Andrew Sullivan responds to our piece in the Washington Post on the alleged “cultishness” of Mormonism here. It’s an interesting discussion, and Sullivan is game to continue it. But his resistance to our Mormon mind-meld techniques displeases us, so we’ll keep up the brainwashing attack.
Sullivan begins by saying that we were “offended” by his raising the question of “Mormonism’s cultish qualities.” Let us be clear: we’re not offended. (It takes a lot more than that.) Sullivan hasn’t hurt our feelings; he has, rather, committed some errors in logic that we’re seeking to correct. Claiming that someone is offended is an easy way of discounting their arguments as subjective and emotional. We’re not seeking an apology from Sullivan for offending us; we’re hoping to see him use better logic and information in his frequent discussion of Mormonism.
Sullivan concludes his piece by proclaiming that he “won’t be intimidated” by accusation of ‘prejudice’ into not exploring aspects of Mormon doctrine and practice when debating a presidential candidate.” This is an old politician’s trick: when your opponent accuses you of negative behavior (in our case, of using sloppy logic and imprecise terms), you simply act like your opponent was accusing you of behavior that everyone agrees is positive and then refuse to apologize for that positive behavior. We are not in any way seeking to intimidate Sullivan or anyone else from exploring Mormonism or its legitimate impact on Governor Romney. We are, rather, seeking to promote fairness, accuracy, and logical consistency as they explore these topics. It saddens us to say as longtime readers and fans of Sullivan that his handling of the matter has, in our view, been disappointingly subjective and unfair. We can’t be sure just why Sullivan approaches the discussion of Mormonism with a negative bias, but thus far his writing on the matter has been decidedly one-sided and ill-informed.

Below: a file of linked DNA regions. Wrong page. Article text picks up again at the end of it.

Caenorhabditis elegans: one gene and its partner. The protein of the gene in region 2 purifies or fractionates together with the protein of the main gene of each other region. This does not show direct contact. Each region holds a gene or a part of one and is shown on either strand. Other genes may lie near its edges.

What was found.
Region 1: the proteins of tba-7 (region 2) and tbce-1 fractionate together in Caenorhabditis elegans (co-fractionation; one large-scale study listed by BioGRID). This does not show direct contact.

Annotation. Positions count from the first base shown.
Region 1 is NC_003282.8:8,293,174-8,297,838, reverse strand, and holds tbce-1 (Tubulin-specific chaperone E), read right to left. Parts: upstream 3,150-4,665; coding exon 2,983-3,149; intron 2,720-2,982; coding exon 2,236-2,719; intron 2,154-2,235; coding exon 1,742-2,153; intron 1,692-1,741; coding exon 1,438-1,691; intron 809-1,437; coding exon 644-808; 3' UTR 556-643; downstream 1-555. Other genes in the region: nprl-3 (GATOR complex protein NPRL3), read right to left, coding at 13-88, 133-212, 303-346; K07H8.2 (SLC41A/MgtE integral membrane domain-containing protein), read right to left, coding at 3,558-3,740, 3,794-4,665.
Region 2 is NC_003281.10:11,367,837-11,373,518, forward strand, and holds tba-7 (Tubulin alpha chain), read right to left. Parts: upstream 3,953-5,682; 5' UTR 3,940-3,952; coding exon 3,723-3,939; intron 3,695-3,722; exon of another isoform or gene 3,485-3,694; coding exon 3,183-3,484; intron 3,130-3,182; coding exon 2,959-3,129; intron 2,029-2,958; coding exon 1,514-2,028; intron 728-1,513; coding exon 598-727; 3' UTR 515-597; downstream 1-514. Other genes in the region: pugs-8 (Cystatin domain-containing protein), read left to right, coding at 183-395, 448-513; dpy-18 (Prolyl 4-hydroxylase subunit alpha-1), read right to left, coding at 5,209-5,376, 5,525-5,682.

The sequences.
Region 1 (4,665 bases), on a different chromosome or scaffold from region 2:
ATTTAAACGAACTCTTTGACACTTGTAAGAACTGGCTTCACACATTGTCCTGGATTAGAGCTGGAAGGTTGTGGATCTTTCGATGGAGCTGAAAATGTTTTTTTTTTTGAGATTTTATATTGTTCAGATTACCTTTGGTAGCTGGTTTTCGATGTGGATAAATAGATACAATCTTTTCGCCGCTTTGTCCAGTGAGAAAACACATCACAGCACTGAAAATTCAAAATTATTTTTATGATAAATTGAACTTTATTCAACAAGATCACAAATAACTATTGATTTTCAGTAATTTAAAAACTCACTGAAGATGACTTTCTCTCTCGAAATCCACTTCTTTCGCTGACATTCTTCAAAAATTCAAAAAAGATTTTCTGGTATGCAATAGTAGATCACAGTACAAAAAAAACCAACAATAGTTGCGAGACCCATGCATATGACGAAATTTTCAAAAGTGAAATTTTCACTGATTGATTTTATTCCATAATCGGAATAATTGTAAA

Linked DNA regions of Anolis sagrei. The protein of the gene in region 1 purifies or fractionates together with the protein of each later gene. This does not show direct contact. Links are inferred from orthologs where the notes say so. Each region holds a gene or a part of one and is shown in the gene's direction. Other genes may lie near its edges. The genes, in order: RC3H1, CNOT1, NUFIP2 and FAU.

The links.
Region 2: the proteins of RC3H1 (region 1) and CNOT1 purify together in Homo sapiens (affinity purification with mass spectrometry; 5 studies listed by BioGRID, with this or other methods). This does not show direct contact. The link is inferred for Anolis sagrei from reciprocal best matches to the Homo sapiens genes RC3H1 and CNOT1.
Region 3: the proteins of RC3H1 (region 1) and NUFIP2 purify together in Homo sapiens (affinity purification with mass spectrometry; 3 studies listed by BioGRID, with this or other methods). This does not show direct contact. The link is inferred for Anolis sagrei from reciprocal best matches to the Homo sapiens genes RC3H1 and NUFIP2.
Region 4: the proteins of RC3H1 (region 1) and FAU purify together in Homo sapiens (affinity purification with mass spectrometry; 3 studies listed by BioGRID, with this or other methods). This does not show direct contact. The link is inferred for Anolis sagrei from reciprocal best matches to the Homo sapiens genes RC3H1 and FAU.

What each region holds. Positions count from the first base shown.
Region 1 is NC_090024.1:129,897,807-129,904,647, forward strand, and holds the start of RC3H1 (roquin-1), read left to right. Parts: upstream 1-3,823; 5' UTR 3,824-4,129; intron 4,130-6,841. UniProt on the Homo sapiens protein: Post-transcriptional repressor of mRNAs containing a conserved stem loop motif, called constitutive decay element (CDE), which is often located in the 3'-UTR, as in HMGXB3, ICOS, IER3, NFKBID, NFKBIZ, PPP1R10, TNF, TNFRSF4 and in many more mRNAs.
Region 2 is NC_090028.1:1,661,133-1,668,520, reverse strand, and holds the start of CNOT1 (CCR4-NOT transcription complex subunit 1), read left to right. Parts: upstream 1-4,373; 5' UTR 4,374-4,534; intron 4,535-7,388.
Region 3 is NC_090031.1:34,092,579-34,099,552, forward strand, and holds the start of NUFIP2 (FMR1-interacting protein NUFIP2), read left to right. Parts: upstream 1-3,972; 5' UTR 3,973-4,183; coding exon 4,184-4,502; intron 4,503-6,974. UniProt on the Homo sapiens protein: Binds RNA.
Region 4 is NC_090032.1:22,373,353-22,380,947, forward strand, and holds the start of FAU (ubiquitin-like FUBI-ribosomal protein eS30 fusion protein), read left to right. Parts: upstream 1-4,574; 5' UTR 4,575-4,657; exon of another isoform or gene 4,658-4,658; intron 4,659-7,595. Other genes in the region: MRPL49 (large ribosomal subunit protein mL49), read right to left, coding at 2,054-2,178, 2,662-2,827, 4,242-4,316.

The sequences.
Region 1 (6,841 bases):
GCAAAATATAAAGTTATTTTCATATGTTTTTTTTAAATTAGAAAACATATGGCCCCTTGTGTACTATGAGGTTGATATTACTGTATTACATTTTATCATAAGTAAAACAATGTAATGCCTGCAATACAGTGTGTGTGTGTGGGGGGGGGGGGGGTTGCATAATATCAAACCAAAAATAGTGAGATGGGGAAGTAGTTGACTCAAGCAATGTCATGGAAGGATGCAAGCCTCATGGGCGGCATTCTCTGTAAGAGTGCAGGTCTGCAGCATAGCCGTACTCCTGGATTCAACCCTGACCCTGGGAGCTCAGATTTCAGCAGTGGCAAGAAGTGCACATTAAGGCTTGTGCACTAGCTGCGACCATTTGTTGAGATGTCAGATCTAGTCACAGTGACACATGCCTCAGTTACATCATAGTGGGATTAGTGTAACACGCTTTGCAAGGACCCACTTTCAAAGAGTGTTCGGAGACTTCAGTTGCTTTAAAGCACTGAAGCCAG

More to the substance: Sullivan originally said Mormonism is a cult because it meets his own criteria for cultishness. We responded that it’s easy to draw up any “criteria” to make a religion look cultish. He now pivots to basically admitting we’re right. Case in point: he argues that the Catholic Church actually is cultish, or at least has some cultish aspects to it. But our point was not that the Catholic Church is a cult. Quite the opposite, we feel a majority of Americans would agree that the Catholic Church is not at all a cult. Regardless, once again Sullivan’s characterization reveals the sloppiness of the word (and any attempt to apply it fairly). That is, for some reason, the Catholic Church displays cultish tendencies, but is not a cult, whereas the Mormon Church has other allegedly cultish tendencies, and probably is (in Sullivan’s view) a cult. Indeed, in Sullivan’s telling, “there are cultish aspects to all religions.”
Now we’ve lost all connection to any useful concept. If all religions suffer from cultishness, but not all are cults, is it a question of which ones are pious enough to overcome their cultishness? Is cultishness just a sliding scale? Or is it just all in the eye of the beholder? Or is “cult” just synonymous with religion? When calling Mormonism a cult, is Sullivan really just saying that it operates like hundreds of other religions, which do not typically privilege transparency and democracy over divine authority? Does anyone have any idea what is meant by this word, which dissolves into nothingness the moment you pick it up?
Sullivan’s criteria for identifying cults are simply suspect. He does not dispute that they have been pre-selected for specific treatment of Mormonism. They are certainly over-inclusive (Peter collected tithing effectively; the Federal Reserve is an “authoritarian structure with no external accountability”) and under-inclusive (they do not appear to encompass the Branch Davidians or the Mansons). In short, they’re not helpful. Sullivan’s definitions don’t get you anywhere, except where you started, which is: Andrew Sullivan looks at Mormonism and sees a cult.